Which was very good news. For it told me they were going to a theatre. It was nine o'clock when I ventured forth. Happily my sister is an economical soul, and insisted upon all unnecessary lights being extinguished even when she was in the house. The hall below was dimly illuminated, and there was only one light on each landing, and those fairly dim. There was no sound or movement when I walked up the stairs. The servants would be in the kitchen, I thought, though I was mistaken. I had reached the upper landing when I heard a door close at the end of a passage corresponding to that which led to the housekeeper's room on the floor below. I opened the first door handy, and slipped in. The room was in darkness, but I saw that I was in Millicent's bedroom. Owing to the carpet on the landing and stairs I heard nothing more. After ten minutes' waiting I went out again into the passage and made for John's bedroom and study. The bedroom was easily entered, but the door leading to his study was locked. I went again to the passage and listened. Presently from down below came the slam of a door. If that meant that the person I had heard had gone below to the servants hall I could take a risk. I put on the lights and explored the room, and found the key in a drawer of John's dressing-table. A few seconds later I was in the study. I had been in this room before once in my life, and I knew that John kept his reserve in an oaken cupboard.
If I give an account of my first crime in detail it is because every incident of that exciting night is stamped on my memory. But I will spare the reader of these notes a description of the horrible hour and a half I spent over that infernal cupboard. If John had had a safe like a rational being I should have given up my attempt at once. As it was I went to work, and hot work it was. The cupboard was set in the wall. It was an old-fashioned affair, but an expert burglar with a kit of tools would have had the door open in five minutes. After some consideration I hit upon this method. There was a coal-fire laid in the study, and this I kindled. It was half-an hour before I could heat the poker sufficiently, but when I did I began to bore a hole through the door. It was another hour before the hole was big enough to put my hand through, and by that time the room was thick with smoke and reeking of scorched wood. My danger was that the smell of the burning would reach the hall, and I was a bit rattled at the thought.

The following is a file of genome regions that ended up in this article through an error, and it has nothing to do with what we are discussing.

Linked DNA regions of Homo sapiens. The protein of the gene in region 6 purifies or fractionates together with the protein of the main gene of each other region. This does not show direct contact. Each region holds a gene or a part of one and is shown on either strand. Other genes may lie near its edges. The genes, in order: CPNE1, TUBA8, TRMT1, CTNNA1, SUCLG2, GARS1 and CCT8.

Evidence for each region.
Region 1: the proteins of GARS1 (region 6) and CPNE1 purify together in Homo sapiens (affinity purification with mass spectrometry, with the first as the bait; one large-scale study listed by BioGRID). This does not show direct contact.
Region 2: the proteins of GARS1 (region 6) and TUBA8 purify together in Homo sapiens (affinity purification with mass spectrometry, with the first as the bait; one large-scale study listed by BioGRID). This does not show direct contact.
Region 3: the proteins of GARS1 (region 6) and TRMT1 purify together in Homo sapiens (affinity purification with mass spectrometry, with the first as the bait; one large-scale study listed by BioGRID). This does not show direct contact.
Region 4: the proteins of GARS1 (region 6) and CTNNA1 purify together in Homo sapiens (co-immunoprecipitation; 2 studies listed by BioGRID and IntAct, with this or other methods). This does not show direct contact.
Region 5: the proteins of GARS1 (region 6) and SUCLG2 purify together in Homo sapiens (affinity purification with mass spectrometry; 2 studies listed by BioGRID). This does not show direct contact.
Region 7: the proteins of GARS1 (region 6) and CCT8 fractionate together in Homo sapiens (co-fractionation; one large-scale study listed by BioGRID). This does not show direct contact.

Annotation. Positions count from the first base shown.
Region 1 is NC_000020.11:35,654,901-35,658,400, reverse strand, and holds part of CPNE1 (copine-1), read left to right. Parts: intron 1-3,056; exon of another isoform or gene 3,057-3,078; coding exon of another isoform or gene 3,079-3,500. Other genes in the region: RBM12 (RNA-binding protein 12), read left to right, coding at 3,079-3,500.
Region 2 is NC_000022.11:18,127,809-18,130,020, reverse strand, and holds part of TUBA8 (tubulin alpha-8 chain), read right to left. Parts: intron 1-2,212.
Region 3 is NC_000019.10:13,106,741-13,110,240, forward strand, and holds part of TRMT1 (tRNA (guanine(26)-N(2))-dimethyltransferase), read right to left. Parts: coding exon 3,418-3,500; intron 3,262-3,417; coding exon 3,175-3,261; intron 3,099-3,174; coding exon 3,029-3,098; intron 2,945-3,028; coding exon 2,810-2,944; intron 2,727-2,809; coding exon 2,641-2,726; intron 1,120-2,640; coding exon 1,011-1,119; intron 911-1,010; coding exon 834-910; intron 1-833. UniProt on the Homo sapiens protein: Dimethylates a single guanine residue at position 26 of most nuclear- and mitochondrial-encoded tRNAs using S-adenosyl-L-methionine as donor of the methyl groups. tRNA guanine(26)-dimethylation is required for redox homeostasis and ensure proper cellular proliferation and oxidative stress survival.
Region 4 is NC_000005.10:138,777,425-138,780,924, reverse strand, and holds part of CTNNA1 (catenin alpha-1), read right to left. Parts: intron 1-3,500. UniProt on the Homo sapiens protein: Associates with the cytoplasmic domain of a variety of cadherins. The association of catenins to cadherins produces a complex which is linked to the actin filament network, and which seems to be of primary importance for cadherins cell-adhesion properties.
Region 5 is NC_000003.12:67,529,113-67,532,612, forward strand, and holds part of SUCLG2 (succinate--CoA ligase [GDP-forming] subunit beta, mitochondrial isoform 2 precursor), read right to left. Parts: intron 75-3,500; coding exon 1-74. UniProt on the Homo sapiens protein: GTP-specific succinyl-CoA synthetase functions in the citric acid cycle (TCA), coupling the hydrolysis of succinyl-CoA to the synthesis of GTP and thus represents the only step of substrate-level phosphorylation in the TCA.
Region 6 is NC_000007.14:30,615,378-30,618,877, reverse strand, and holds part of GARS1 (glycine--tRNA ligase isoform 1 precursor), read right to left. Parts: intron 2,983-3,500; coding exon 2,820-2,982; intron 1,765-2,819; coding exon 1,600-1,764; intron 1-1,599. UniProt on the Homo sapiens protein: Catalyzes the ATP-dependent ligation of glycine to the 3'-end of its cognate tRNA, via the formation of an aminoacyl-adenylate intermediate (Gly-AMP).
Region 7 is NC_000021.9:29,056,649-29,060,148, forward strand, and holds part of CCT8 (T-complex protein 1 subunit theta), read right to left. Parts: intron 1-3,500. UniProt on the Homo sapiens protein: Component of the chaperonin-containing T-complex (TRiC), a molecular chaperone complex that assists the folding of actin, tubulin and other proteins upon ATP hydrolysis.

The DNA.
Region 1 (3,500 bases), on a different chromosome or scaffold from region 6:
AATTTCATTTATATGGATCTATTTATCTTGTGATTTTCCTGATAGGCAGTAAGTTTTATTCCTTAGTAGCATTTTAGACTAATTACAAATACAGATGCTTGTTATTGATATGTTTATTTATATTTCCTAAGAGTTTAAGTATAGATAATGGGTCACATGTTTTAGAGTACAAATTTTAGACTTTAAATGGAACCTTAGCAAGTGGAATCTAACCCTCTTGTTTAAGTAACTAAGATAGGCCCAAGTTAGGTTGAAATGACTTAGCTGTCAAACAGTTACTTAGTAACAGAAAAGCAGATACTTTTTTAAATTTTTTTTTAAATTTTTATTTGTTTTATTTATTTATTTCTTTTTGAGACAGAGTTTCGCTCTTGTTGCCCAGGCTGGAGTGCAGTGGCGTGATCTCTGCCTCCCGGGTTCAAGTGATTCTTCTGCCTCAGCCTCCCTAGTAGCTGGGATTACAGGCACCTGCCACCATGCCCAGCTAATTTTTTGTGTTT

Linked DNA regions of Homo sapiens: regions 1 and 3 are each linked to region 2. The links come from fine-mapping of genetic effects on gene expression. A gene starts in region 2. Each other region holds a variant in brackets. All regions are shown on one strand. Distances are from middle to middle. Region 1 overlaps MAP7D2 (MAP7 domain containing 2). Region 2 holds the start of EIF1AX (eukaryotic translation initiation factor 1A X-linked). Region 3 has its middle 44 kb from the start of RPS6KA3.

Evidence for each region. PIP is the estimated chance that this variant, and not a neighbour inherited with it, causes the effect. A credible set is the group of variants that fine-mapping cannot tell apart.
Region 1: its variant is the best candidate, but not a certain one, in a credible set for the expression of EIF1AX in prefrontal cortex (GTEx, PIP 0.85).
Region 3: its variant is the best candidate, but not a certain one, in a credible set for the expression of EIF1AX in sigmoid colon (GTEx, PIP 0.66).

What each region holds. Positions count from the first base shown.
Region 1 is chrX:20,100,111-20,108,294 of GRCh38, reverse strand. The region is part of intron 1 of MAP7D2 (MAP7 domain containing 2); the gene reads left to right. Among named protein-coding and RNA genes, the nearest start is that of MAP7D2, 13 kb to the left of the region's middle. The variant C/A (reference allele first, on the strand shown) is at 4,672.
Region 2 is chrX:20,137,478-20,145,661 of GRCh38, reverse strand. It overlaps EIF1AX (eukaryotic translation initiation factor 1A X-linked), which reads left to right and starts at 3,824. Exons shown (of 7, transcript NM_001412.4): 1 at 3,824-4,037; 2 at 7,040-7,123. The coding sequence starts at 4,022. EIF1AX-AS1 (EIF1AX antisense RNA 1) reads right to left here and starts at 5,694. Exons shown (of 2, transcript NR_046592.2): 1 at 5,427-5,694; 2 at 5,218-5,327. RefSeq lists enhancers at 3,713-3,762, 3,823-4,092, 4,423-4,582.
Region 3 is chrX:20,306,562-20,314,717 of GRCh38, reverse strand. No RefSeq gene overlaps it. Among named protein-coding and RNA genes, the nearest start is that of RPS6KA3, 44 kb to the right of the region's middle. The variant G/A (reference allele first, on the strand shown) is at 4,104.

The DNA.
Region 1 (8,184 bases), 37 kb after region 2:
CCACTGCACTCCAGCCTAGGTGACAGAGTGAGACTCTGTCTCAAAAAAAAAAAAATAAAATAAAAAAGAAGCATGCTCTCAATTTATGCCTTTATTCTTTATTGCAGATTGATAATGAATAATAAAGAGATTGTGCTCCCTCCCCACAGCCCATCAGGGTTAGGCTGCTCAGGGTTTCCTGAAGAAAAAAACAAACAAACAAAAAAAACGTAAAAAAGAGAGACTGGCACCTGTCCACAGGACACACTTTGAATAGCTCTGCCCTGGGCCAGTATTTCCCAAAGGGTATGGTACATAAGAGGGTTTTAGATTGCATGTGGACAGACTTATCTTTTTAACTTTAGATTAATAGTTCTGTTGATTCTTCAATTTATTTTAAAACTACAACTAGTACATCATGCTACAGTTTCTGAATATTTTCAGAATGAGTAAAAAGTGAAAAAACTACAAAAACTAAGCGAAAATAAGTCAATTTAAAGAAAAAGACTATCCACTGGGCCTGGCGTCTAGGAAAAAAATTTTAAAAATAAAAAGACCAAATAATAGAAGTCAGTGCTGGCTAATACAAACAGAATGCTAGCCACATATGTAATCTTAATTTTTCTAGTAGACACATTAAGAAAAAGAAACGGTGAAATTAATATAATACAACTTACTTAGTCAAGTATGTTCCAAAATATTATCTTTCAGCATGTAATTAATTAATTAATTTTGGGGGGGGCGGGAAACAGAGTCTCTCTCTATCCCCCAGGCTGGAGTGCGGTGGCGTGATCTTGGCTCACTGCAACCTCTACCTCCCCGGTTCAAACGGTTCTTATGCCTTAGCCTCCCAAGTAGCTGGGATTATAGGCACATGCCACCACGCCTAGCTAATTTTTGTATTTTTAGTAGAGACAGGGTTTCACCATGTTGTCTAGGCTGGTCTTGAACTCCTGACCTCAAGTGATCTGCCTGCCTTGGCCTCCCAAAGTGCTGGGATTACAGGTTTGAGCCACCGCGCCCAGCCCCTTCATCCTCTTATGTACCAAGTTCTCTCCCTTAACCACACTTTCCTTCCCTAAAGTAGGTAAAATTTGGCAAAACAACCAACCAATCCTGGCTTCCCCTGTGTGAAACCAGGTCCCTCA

At the end of what seemed hours—I had my watch open on a chair beside me—I got my hand in and found the tin box where the money was kept. The box was too big to pull through the hole, and if it had been locked John would have saved his money, and his reputation would not have been imperilled. But it was not locked. It was filled with paper, and I dragged out handfuls of letters before I came to the nice, crepe-silky feeling banknotes. There were sixty-three notes for a hundred pounds, and I slipped them into my pocket. The letters I glanced at. They were from a lady, and really I was tempted to put them under Millicent's pillow. John I knew as a prig. I never suspected him of being such a smug hypocrite. I only half read one letter, and chucked the rest on to the fire. I washed my hands and dried them in John's bedroom, and then, pulling on my shoes, I opened the door and stepped out into the passage—face to face with a servant girl!
She saw me and gave a yell, then flew down the stairs screaming at the top of her voice.
I only hesitated a moment, then ran down after her. I had not reached the first landing when I heard a man's voice immediately below, and, turning, ran up the stairs. The top floor was the fourth, and consisted of servant's attics. I ran into one, shut and locked the door behind me, for my pursuer was at my heels. As to one thing I was determined. I would not reveal my relationship with John or Millicent even to them. Not because I wanted to save the family name or any nonsense of that kind, but because I knew that John would prosecute and I did not want the additional publicity. An ordinary burglar would get a few lines in the papers and pass out of the public mind, a "lordly burglar"—I can imagine the headlines!—would be a marked man.